Therefore, there is a need for a wall system which not only permits drainage of moisture which has infiltrated the system but which also is vented to provide continuous airflow through the system to dry out and/or evaporate any moisture. The present invention fills these and other needs.

BRIEF SUMMARY OF THE INVENTION

In order to overcome the above-stated problems and limitations, and to achieve the noted objects, there is provided a ventilated wall drainage system and a method of constructing the same.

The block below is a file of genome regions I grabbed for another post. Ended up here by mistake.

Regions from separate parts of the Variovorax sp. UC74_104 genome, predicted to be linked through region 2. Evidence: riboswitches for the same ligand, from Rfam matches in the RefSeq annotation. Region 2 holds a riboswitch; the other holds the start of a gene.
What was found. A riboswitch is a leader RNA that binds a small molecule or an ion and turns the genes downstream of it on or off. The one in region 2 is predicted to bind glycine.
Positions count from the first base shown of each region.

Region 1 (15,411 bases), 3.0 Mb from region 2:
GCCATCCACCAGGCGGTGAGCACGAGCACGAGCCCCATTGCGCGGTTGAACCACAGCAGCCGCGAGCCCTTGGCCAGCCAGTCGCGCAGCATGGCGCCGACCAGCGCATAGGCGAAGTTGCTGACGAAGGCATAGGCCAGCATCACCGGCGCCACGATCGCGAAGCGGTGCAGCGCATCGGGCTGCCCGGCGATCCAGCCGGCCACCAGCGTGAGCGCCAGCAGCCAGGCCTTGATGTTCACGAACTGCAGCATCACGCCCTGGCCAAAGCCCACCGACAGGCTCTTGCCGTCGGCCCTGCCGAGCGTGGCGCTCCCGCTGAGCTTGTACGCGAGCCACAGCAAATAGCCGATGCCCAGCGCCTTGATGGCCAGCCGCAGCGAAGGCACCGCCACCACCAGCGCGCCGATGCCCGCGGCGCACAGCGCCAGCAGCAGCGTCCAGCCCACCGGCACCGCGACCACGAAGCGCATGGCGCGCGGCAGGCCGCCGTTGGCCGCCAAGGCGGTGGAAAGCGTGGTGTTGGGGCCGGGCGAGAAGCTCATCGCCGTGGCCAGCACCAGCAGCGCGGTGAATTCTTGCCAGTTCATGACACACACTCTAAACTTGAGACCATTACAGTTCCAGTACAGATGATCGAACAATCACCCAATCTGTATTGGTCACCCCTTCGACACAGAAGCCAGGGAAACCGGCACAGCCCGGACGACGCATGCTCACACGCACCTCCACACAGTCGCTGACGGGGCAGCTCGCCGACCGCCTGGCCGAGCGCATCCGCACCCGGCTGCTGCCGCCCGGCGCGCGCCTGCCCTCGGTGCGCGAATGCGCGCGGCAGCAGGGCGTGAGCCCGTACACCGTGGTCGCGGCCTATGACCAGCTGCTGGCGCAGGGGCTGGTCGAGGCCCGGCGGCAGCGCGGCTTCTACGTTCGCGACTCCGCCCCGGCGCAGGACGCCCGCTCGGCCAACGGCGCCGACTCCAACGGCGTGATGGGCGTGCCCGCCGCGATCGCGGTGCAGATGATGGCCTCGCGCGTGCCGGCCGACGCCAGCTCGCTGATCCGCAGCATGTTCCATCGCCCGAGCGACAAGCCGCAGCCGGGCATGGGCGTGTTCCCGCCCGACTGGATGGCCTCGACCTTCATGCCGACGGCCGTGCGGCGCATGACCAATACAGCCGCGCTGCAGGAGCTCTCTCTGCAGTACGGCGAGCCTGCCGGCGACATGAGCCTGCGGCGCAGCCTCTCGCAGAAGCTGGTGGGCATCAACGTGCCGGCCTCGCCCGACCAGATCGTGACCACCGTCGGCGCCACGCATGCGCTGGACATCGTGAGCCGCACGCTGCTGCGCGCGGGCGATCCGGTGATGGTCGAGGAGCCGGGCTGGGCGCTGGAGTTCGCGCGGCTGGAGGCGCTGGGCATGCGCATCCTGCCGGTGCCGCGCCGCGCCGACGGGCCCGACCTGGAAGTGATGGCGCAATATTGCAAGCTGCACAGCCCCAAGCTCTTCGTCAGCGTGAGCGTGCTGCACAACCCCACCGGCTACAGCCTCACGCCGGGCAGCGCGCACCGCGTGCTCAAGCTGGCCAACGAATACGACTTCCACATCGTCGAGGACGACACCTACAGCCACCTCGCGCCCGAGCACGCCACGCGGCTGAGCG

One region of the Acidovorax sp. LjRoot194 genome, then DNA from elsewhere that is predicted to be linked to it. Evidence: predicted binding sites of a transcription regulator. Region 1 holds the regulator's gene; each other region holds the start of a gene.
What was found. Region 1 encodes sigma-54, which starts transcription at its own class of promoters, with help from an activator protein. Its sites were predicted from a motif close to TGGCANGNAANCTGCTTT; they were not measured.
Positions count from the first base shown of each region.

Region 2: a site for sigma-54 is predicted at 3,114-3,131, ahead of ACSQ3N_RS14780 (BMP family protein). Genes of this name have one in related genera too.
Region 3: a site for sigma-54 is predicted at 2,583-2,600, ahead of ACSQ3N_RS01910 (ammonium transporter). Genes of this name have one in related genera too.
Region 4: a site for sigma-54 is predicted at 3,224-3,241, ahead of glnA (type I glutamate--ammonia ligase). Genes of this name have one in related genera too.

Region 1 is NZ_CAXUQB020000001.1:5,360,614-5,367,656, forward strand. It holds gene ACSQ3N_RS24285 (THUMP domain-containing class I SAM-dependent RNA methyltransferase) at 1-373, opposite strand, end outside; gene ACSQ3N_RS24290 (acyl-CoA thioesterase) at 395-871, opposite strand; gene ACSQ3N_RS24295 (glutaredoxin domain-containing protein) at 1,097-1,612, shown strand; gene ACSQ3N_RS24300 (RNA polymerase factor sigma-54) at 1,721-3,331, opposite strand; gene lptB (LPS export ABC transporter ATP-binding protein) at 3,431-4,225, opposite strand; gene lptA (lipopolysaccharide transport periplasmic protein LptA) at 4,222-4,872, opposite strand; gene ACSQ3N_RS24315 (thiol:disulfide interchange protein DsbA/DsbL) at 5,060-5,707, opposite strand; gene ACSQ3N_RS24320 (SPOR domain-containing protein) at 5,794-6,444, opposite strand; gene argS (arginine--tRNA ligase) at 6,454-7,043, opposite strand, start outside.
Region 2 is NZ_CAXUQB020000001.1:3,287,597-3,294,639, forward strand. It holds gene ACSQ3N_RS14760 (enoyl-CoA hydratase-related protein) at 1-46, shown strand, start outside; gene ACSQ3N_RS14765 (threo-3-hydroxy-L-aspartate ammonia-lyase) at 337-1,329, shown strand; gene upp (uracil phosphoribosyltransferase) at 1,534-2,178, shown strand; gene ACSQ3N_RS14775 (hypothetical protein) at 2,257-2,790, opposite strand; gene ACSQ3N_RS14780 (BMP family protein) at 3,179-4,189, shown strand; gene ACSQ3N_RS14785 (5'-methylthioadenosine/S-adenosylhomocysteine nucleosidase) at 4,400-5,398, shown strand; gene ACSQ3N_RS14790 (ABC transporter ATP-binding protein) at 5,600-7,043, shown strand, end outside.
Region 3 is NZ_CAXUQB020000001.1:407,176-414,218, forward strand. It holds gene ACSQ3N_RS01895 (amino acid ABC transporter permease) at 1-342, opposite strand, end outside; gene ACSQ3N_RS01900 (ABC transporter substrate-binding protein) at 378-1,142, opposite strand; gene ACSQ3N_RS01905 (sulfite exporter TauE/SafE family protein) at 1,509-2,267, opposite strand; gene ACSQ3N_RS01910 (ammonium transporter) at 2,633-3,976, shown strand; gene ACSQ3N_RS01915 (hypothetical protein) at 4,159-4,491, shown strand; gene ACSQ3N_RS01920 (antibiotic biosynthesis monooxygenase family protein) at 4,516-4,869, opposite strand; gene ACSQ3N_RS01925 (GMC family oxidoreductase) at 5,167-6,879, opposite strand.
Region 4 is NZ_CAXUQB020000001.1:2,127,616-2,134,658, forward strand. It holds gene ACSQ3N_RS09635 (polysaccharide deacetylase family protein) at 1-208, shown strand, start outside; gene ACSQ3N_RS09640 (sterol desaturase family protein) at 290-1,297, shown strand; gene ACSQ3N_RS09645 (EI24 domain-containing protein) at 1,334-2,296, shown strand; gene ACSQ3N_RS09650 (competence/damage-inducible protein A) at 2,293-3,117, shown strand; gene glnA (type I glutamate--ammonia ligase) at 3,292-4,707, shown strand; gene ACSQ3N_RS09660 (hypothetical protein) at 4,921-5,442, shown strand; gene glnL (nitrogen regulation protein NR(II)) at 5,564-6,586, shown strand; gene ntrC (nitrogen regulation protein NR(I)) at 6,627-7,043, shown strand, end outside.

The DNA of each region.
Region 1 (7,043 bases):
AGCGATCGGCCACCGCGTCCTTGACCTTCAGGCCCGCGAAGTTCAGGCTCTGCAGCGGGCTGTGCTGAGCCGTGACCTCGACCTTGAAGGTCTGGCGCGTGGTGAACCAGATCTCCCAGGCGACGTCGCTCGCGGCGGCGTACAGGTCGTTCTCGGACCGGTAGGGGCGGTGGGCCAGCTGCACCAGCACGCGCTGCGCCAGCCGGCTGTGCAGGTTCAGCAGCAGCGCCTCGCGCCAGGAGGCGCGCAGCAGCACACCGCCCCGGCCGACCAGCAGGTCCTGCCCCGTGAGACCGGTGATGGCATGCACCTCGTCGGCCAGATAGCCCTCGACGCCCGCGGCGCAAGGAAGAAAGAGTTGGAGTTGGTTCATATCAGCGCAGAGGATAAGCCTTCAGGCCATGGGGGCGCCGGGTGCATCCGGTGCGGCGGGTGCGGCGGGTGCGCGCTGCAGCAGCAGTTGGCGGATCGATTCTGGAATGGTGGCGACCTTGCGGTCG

In general the system includes a wall construction, a soffit, a roof, a roof vent in said roof and an attic space located between the soffit and the roof. The wall construction includes an exterior wall built in accordance with standard construction practices. The exterior wall preferably has a plurality of elongate vertical framing members arranged in a plane to define a wall. Exterior sheathing material, such as plywood or OSB, is then fastened to the framing members to define an exterior surface of the wall. To prevent air and moisture infiltration into the wall, the wall is then generally covered with a house wrap or vapor barrier. Foam board or generally rigid insulation is then fastened to the wall adjacent the house wrap. The insulation preferably includes a plurality of vertical channels therein adjacent the wall. The channels present openings in the bottom and top edges of the insulation such that air may freely flow through the insulation and between the insulation and the exterior wall.